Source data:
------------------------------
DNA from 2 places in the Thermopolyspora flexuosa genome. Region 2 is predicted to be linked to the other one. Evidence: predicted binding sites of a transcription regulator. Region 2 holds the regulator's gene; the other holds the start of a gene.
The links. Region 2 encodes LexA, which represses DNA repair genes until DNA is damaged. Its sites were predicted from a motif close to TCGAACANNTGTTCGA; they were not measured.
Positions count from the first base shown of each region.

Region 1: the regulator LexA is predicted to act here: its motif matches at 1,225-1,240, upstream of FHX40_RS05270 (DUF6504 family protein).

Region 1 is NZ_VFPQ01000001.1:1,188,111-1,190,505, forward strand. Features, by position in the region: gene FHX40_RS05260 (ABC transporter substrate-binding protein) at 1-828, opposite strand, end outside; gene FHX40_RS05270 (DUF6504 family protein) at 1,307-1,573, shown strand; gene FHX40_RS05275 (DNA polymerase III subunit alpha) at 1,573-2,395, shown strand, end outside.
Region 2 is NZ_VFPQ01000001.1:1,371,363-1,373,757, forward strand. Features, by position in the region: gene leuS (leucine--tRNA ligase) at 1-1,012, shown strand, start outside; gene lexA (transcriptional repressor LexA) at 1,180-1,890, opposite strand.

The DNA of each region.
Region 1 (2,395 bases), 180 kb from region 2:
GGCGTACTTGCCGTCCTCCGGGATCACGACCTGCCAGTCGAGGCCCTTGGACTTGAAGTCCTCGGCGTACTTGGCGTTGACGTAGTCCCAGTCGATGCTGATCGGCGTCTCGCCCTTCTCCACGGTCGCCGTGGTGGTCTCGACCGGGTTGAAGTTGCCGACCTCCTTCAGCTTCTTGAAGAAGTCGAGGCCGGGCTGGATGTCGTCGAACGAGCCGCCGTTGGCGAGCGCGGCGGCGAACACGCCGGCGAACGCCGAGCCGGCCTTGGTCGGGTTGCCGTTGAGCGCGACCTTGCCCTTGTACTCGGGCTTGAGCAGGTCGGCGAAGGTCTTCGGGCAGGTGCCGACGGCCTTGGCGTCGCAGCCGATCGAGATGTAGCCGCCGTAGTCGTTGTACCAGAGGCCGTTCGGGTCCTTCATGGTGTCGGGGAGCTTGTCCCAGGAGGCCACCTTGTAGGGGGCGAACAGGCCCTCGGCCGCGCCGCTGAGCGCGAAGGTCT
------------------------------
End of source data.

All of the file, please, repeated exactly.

DNA from 2 places in the Thermopolyspora flexuosa genome. Region 2 is predicted to be linked to the other one. Evidence: predicted binding sites of a transcription regulator. Region 2 holds the regulator's gene; the other holds the start of a gene.
The links. Region 2 encodes LexA, which represses DNA repair genes until DNA is damaged. Its sites were predicted from a motif close to TCGAACANNTGTTCGA; they were not measured.
Positions count from the first base shown of each region.

Region 1: the regulator LexA is predicted to act here: its motif matches at 1,225-1,240, upstream of FHX40_RS05270 (DUF6504 family protein).

Region 1 is NZ_VFPQ01000001.1:1,188,111-1,190,505, forward strand. Features, by position in the region: gene FHX40_RS05260 (ABC transporter substrate-binding protein) at 1-828, opposite strand, end outside; gene FHX40_RS05270 (DUF6504 family protein) at 1,307-1,573, shown strand; gene FHX40_RS05275 (DNA polymerase III subunit alpha) at 1,573-2,395, shown strand, end outside.
Region 2 is NZ_VFPQ01000001.1:1,371,363-1,373,757, forward strand. Features, by position in the region: gene leuS (leucine--tRNA ligase) at 1-1,012, shown strand, start outside; gene lexA (transcriptional repressor LexA) at 1,180-1,890, opposite strand.

The DNA of each region.
Region 1 (2,395 bases), 180 kb from region 2:
GGCGTACTTGCCGTCCTCCGGGATCACGACCTGCCAGTCGAGGCCCTTGGACTTGAAGTCCTCGGCGTACTTGGCGTTGACGTAGTCCCAGTCGATGCTGATCGGCGTCTCGCCCTTCTCCACGGTCGCCGTGGTGGTCTCGACCGGGTTGAAGTTGCCGACCTCCTTCAGCTTCTTGAAGAAGTCGAGGCCGGGCTGGATGTCGTCGAACGAGCCGCCGTTGGCGAGCGCGGCGGCGAACACGCCGGCGAACGCCGAGCCGGCCTTGGTCGGGTTGCCGTTGAGCGCGACCTTGCCCTTGTACTCGGGCTTGAGCAGGTCGGCGAAGGTCTTCGGGCAGGTGCCGACGGCCTTGGCGTCGCAGCCGATCGAGATGTAGCCGCCGTAGTCGTTGTACCAGAGGCCGTTCGGGTCCTTCATGGTGTCGGGGAGCTTGTCCCAGGAGGCCACCTTGTAGGGGGCGAACAGGCCCTCGGCCGCGCCGCTGAGCGCGAAGGTCT